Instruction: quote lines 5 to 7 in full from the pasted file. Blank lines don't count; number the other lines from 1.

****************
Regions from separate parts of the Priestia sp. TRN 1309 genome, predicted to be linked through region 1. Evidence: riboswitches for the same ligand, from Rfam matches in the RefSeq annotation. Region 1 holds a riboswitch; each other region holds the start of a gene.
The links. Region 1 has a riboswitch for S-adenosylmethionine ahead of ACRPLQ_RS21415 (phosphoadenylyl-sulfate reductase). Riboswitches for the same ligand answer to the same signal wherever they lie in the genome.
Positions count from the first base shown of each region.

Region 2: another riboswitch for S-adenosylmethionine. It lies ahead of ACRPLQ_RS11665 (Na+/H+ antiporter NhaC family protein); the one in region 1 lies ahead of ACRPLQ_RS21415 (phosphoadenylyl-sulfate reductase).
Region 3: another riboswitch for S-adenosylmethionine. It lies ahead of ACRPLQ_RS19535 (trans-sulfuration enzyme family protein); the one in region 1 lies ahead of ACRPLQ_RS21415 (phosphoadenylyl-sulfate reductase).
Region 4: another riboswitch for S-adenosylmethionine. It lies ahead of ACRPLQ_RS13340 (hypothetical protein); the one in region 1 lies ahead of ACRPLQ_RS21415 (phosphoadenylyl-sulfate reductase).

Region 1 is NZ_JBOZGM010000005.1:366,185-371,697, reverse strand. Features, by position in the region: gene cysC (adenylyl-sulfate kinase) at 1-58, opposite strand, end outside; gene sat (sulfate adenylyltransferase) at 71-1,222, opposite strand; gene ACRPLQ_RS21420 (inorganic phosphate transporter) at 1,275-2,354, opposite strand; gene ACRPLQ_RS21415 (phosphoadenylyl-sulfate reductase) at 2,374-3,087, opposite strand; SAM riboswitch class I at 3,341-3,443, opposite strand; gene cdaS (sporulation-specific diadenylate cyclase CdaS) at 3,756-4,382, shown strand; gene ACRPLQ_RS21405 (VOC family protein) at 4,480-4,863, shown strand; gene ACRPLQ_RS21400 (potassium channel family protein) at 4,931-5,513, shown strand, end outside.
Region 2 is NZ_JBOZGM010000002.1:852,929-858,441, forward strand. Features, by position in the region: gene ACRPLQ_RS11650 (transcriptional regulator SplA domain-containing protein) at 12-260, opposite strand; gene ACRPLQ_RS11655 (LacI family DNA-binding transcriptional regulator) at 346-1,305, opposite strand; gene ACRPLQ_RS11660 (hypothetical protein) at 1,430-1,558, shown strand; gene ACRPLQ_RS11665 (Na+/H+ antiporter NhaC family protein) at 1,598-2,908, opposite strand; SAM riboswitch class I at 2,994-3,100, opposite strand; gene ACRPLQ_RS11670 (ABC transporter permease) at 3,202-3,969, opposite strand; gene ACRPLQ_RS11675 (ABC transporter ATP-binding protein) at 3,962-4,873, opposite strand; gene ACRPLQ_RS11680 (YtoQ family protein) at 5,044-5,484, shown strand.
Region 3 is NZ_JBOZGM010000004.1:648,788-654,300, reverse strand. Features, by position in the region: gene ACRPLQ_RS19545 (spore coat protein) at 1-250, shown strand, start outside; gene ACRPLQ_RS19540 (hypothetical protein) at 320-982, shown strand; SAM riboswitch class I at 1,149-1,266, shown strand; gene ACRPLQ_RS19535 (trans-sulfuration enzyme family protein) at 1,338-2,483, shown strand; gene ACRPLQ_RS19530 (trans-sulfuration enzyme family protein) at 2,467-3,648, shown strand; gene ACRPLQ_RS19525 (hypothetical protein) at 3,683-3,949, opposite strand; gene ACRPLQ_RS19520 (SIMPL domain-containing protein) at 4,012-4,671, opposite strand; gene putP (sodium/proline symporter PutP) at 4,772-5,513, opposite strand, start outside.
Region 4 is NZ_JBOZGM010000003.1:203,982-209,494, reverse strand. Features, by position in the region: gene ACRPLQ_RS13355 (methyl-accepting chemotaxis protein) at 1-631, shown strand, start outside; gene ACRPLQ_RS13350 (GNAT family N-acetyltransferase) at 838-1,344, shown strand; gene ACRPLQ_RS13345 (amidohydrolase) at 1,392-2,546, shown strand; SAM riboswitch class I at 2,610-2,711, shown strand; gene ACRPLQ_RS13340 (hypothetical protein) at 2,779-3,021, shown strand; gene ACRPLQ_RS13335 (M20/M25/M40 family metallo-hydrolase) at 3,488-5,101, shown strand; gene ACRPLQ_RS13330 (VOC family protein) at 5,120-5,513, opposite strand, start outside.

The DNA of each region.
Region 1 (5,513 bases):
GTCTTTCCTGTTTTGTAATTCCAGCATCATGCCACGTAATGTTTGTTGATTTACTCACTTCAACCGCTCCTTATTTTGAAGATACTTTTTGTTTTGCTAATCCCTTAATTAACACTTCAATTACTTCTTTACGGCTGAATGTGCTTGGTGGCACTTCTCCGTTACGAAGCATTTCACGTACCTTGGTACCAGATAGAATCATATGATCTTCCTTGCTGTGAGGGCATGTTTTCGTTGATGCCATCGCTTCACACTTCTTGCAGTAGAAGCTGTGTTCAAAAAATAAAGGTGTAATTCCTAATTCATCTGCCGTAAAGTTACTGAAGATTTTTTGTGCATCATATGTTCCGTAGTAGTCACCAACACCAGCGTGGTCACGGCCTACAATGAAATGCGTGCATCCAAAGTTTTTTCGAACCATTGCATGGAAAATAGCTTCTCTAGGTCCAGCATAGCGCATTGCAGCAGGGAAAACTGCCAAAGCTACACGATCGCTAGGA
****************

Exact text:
Region 3: another riboswitch for S-adenosylmethionine. It lies ahead of ACRPLQ_RS19535 (trans-sulfuration enzyme family protein); the one in region 1 lies ahead of ACRPLQ_RS21415 (phosphoadenylyl-sulfate reductase).
Region 4: another riboswitch for S-adenosylmethionine. It lies ahead of ACRPLQ_RS13340 (hypothetical protein); the one in region 1 lies ahead of ACRPLQ_RS21415 (phosphoadenylyl-sulfate reductase).

Region 1 is NZ_JBOZGM010000005.1:366,185-371,697, reverse strand. Features, by position in the region: gene cysC (adenylyl-sulfate kinase) at 1-58, opposite strand, end outside; gene sat (sulfate adenylyltransferase) at 71-1,222, opposite strand; gene ACRPLQ_RS21420 (inorganic phosphate transporter) at 1,275-2,354, opposite strand; gene ACRPLQ_RS21415 (phosphoadenylyl-sulfate reductase) at 2,374-3,087, opposite strand; SAM riboswitch class I at 3,341-3,443, opposite strand; gene cdaS (sporulation-specific diadenylate cyclase CdaS) at 3,756-4,382, shown strand; gene ACRPLQ_RS21405 (VOC family protein) at 4,480-4,863, shown strand; gene ACRPLQ_RS21400 (potassium channel family protein) at 4,931-5,513, shown strand, end outside.